Big Data: A Smarter, Stronger, Faster You
Today's business climate calls for decisions to be made faster than ever. Big data can help managers achieve that while creating a positive culture of transparency and innovation.
What's the Latest Development?
From personal health to nation-wide communication networks, big data, or the processing of information to give a clearer picture of the question at hand, has become essential in today's fast-paced business world. "In fact, 74% of the global executives SAS recently surveyed with the Harvard Business Review stated they 'feel under pressure to achieve results in less time than ever before'." This increase in pace means there is higher demand for people who know how to gather and interpret data. It also means that as computers become more efficient, demand for such data and an even faster-paced business culture will result.
What's the Big Idea?
Emphasizing the role of big data in your company yields more benefits that simply having more decision making tools at your fingertips. Big data can also help create a more positive business culture by promoting "decision-making transparency, a company-wide decision-making process, an emphasis on managerial insights to supplement data and the continual refinement an testing of new ideas." These benefits call for more training in maths and science so a stronger, more data-oriented culture can be groomed, benefiting businesses and national economies.
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It's a development that could one day lead to much better treatments for osteoporosis, joint damage, and bone fractures.
- Scientists have isolated skeletal stem cells in adult and fetal bones for the first time.
- These cells could one day help treat damaged bone and cartilage.
- The team was able to grow skeletal stem cells from cells found within liposuctioned fat.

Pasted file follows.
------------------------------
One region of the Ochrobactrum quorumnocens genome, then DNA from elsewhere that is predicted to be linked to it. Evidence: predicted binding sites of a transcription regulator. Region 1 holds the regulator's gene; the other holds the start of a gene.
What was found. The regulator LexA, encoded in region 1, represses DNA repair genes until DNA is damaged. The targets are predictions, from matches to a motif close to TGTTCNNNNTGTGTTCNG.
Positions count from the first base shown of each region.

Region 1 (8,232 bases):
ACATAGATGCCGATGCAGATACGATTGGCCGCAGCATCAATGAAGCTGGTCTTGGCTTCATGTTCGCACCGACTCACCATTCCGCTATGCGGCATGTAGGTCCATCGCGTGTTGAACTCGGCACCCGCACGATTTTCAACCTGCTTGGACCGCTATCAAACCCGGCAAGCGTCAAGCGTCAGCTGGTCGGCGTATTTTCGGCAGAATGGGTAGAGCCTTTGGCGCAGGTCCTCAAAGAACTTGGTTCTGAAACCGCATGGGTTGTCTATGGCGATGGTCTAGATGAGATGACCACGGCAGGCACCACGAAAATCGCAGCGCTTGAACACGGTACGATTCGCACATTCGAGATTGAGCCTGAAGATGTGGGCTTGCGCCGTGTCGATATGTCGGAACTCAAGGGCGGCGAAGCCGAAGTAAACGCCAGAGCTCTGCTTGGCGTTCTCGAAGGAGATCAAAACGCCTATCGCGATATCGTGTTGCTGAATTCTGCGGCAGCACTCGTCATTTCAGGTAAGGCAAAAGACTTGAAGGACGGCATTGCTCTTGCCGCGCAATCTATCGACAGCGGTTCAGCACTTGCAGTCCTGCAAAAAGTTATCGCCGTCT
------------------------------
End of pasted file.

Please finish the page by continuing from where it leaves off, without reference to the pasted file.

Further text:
Gut bacteria play an important role in how you feel and think and how well your body fights off disease. New research shows that exercise can give your gut bacteria a boost.
- Two studies from the University of Illinois show that gut bacteria can be changed by exercise alone.
- Our understanding of how gut bacteria impacts our overall health is an emerging field, and this research sheds light on the many different ways exercise affects your body.
- Exercising to improve your gut bacteria will prevent diseases and encourage brain health.
A groundbreaking new study shows that octopuses seemed to exhibit uncharacteristically social behavior when given MDMA, the psychedelic drug commonly known as ecstasy.
- Octopuses, like humans, have genes that seem to code for serotonin transporters.
- Scientists gave MDMA to octopuses to see whether those genes translated into a binding site for serotonin, which regulates emotions and behavior in humans
- Octopuses, which are typically asocial creatures, seem to get friendlier while on MDMA, suggesting humans have more in common with the strange invertebrates than previously thought
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